The ACPR Studies Department organizes a series of academic seminars where invited researchers, as well as those from the ACPR, present their latest work on regulatory or financial risk issues. These seminars are open to all.
The seminar takes place on the premises of the ACPR, 61 rue Taitbout or 53 rue de Chateaudun - 75009 Paris (see access plan)
Registration by email at email@example.com is free but compulsory to attend. If you would like to be informed of upcoming events, please send an email to the same address.
The ACPR also hosts the monthly seminars of the ACPR research Initiative : the page dedicated to the ACPR seminars is available here.
wednesday, january 24 2018 - 10h00 am: Aurélien Violon (ACPR)
"The impact of the identification of GSIBs on their business model" (joint with D. Durant & O. Toader)
venue: Salle Modulaire Châteaudun (ACPR, 53, rue de Châteaudun, 75009 Paris)
Most research papers dealing with systemic footprint in the banking system either investigate the definition and the measure of systemic risk, or try to identify systemic banks and to quantify the systemic risk buffers. To the best of our knowledge, this paper is the first to provide empirical evidence on how the recent international regulation designed for globally systemic important banks (GSIBs) drove changes on these institutions' activity. Our data consists of cross-sections of observations for 97 large international banks from 22 countries through 11 years from 2005 to 2015. We use a "difference-in-difference" econometric approach to quantify the impact of the FSB designation on GSIBs' activity, taking into account both structural differences between GSIBs and non-GSIBs and structural evolutions of the banking system over time. We find that, if everything else is equal, the FSB designation of GSIBs seems to have triggered a slowdown of the expansion of their balance sheet, which in turn brought an additional improvement of their leverage ratio. In turn, both balance sheet and income structures were only slightly modified, whereas a sizeable downward pressure is noticed on their profitability. Our results also indicate that GSIBs already reacted to this relative profitability deterioration by pushing up the average risk-weight of their assets. Overall, most significant effects elicited in this paper actually illustrate a mean-reverting process, tending to close structural gaps between GSIBs and non-GSIBs.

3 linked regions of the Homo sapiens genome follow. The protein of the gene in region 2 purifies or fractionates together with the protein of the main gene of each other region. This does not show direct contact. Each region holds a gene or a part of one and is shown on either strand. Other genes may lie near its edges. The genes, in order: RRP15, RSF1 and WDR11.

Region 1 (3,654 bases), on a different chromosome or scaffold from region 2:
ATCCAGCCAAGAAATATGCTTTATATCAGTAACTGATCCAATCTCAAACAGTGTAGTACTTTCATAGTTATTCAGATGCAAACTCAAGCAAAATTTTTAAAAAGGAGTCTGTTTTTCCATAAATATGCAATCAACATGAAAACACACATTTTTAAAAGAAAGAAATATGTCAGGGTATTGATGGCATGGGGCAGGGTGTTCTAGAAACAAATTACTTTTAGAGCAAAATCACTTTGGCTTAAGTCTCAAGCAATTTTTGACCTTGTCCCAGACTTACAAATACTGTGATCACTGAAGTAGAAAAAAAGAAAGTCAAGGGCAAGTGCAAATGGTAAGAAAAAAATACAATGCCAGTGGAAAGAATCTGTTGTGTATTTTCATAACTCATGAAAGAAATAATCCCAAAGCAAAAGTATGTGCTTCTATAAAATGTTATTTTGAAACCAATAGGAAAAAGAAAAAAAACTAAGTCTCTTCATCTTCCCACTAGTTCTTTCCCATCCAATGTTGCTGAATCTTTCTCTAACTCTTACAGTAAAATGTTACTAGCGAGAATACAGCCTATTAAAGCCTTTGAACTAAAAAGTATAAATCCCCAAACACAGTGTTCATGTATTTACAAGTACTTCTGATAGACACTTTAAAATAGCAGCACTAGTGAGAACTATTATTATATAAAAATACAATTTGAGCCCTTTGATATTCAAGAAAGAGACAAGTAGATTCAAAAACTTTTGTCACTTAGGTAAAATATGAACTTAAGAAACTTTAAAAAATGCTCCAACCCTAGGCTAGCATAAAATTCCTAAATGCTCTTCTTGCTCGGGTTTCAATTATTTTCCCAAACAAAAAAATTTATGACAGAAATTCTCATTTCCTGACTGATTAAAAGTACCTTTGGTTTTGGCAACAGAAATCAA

Wednesday, October 18th 2017 - 11:00 am : Laurent WEILL (EM Strasbourg Business School, Université de Strasbourg)
We investigate how high profitability influences the occurrence of bank distress in Europe. We utilize four indicators for high profitability in logit models to explain bank distress with a hand-collected dataset of European bank distresses. We find that high profitability does not reduce the occurrence of bank distress. We obtain limited evidence that high profitability can lead to enhance such occurrence through a time horizon of about 3 years. Our findings therefore qualify the view that bank profitability should be promoted to favor bank stability.